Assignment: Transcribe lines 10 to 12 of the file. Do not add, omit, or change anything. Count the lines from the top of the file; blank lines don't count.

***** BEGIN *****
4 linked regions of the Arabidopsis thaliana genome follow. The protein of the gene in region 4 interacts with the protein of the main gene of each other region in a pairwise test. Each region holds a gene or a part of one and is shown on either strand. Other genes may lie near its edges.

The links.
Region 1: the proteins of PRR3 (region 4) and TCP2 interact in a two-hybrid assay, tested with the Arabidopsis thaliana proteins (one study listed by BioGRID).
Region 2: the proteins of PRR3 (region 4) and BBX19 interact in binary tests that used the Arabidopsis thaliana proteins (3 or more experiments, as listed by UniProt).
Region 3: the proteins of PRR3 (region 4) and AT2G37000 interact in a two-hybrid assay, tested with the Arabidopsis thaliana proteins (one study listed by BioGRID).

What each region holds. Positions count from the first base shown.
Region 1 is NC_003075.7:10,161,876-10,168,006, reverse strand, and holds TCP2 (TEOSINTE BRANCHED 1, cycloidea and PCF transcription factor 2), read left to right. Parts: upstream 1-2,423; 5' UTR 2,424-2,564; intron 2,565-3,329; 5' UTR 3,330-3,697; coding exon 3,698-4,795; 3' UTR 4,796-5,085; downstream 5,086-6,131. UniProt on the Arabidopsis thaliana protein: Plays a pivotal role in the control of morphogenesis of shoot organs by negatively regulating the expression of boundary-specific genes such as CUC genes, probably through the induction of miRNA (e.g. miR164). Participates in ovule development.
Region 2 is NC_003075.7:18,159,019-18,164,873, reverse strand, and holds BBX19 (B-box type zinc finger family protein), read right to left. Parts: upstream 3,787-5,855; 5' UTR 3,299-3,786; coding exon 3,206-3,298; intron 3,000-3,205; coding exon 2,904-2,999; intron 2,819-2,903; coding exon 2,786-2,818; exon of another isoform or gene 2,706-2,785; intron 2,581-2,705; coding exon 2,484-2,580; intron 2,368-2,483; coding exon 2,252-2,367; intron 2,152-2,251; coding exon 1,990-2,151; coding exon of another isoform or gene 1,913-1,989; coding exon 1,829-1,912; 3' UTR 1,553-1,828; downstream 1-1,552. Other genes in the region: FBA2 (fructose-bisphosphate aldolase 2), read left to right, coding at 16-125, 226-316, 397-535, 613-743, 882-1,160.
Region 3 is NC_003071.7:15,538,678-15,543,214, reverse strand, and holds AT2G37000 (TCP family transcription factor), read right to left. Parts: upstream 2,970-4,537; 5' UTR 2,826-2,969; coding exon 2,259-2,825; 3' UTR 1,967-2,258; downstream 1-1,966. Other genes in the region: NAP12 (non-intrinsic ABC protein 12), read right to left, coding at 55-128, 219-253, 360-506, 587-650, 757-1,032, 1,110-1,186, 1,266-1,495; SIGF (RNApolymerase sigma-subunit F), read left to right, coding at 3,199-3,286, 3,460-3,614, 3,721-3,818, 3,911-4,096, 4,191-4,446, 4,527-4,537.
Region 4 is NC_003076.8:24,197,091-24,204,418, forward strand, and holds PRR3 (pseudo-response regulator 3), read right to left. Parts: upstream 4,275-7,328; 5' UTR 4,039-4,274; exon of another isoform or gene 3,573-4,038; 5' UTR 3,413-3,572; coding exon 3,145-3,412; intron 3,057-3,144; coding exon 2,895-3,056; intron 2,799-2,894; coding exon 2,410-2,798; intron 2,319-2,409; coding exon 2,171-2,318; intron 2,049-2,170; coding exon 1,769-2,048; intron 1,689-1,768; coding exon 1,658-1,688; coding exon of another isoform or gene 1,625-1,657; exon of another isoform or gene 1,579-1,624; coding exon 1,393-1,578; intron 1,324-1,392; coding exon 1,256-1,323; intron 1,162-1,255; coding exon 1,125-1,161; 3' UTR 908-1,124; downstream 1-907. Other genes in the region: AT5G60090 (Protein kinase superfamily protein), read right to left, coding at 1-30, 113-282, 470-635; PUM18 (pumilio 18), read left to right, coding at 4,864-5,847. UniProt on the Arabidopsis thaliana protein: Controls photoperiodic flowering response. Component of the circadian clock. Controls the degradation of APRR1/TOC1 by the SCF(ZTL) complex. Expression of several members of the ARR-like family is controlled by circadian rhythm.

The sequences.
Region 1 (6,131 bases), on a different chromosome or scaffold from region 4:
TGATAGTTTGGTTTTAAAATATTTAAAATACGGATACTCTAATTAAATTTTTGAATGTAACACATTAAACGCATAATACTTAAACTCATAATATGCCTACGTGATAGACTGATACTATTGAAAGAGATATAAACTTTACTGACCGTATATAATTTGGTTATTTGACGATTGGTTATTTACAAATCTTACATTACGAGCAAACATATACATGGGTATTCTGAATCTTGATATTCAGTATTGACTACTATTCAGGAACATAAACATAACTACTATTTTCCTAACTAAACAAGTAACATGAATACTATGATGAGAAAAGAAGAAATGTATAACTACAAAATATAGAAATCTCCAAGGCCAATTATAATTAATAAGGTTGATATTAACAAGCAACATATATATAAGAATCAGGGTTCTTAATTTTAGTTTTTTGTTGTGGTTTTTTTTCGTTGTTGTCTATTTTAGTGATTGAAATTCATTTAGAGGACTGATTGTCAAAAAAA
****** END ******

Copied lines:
Region 4 is NC_003076.8:24,197,091-24,204,418, forward strand, and holds PRR3 (pseudo-response regulator 3), read right to left. Parts: upstream 4,275-7,328; 5' UTR 4,039-4,274; exon of another isoform or gene 3,573-4,038; 5' UTR 3,413-3,572; coding exon 3,145-3,412; intron 3,057-3,144; coding exon 2,895-3,056; intron 2,799-2,894; coding exon 2,410-2,798; intron 2,319-2,409; coding exon 2,171-2,318; intron 2,049-2,170; coding exon 1,769-2,048; intron 1,689-1,768; coding exon 1,658-1,688; coding exon of another isoform or gene 1,625-1,657; exon of another isoform or gene 1,579-1,624; coding exon 1,393-1,578; intron 1,324-1,392; coding exon 1,256-1,323; intron 1,162-1,255; coding exon 1,125-1,161; 3' UTR 908-1,124; downstream 1-907. Other genes in the region: AT5G60090 (Protein kinase superfamily protein), read right to left, coding at 1-30, 113-282, 470-635; PUM18 (pumilio 18), read left to right, coding at 4,864-5,847. UniProt on the Arabidopsis thaliana protein: Controls photoperiodic flowering response. Component of the circadian clock. Controls the degradation of APRR1/TOC1 by the SCF(ZTL) complex. Expression of several members of the ARR-like family is controlled by circadian rhythm.

The sequences.
Region 1 (6,131 bases), on a different chromosome or scaffold from region 4: